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I recall a particular afternoon some years ago, in the early 1960s, when thirty Jewish scientists from various Eastern universities attended one of the Rebbe’s Shabbat afternoon gatherings (called farbrengens.) The scientists sat among the Chassidim and listened while the Rebbe spoke in Yiddish, which they did’nt understand. During the break for singing, one of the Chassidim gave them a synopsis in English of what the Rebbe said. Even in English it didn’t mean much to them.

When the Rebbe resumed the discourse, he dedicated the next portion of his talk to the visitors, and for the next forty minutes he described the mystical Chassidic view of the universe. During the next break, the Chassid again translated the Rebbe’s words; “The Rebbe said that all matter is behavior, and we can see this behavior by observing nature closely”.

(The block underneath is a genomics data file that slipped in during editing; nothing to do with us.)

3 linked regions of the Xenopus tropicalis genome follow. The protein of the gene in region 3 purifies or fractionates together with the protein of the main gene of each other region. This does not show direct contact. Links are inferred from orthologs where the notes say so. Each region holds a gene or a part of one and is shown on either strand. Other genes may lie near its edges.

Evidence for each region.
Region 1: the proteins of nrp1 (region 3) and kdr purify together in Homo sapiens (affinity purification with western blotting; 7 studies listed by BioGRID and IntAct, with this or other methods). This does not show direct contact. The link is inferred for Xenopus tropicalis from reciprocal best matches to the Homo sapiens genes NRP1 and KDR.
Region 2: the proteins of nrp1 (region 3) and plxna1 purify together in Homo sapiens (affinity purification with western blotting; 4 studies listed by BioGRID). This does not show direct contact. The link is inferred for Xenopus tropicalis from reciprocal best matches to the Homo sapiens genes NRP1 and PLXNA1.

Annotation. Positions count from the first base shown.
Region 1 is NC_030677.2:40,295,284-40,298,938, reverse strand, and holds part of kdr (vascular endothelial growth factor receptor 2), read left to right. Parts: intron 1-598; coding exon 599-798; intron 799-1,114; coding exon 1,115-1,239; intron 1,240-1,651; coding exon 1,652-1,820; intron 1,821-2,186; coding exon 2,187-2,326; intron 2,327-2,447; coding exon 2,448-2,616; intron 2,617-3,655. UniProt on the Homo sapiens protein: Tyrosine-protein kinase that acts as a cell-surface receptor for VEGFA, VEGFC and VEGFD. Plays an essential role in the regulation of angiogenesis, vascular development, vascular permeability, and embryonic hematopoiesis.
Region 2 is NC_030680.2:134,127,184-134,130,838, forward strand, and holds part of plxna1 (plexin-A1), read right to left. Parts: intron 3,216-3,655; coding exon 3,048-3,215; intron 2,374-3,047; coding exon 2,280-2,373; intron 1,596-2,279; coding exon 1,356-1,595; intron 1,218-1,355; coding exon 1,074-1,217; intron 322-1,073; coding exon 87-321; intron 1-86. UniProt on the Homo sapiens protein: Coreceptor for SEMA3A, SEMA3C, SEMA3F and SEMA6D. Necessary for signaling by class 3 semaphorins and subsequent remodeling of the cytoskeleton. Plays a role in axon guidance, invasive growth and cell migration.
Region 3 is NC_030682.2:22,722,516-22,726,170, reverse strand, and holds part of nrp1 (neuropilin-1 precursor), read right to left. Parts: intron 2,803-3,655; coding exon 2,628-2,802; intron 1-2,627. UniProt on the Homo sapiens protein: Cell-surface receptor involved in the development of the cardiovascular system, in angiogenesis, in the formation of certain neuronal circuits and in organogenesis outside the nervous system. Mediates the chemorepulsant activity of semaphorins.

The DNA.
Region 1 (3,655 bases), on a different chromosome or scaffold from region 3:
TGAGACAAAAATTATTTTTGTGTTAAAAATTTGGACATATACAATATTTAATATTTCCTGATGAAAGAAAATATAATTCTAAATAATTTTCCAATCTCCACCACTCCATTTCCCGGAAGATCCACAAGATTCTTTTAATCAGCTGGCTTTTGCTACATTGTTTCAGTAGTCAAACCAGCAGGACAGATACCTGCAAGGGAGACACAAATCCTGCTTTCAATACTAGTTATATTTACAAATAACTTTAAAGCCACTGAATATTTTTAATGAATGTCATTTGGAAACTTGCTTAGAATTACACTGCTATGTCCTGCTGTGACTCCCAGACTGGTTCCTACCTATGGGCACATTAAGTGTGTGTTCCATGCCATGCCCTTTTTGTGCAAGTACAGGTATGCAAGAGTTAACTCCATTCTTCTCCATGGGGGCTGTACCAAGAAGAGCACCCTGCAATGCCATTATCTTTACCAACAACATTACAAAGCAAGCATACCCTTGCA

“Did he really say that?” one scientist asked. “Physics also defines nature as “observable behavior patterns.” The scientists who had come as curios observers began to wonder if the mystical and physical are compatible after all. Certainly, in the Rebbe’s world, the two are one. Of course, there are significant differences between the scientists’ view and Chassidus’ view. The scientist saw a mechanical universe. The Rebbe saw a warm, responsive universe with a beating heart.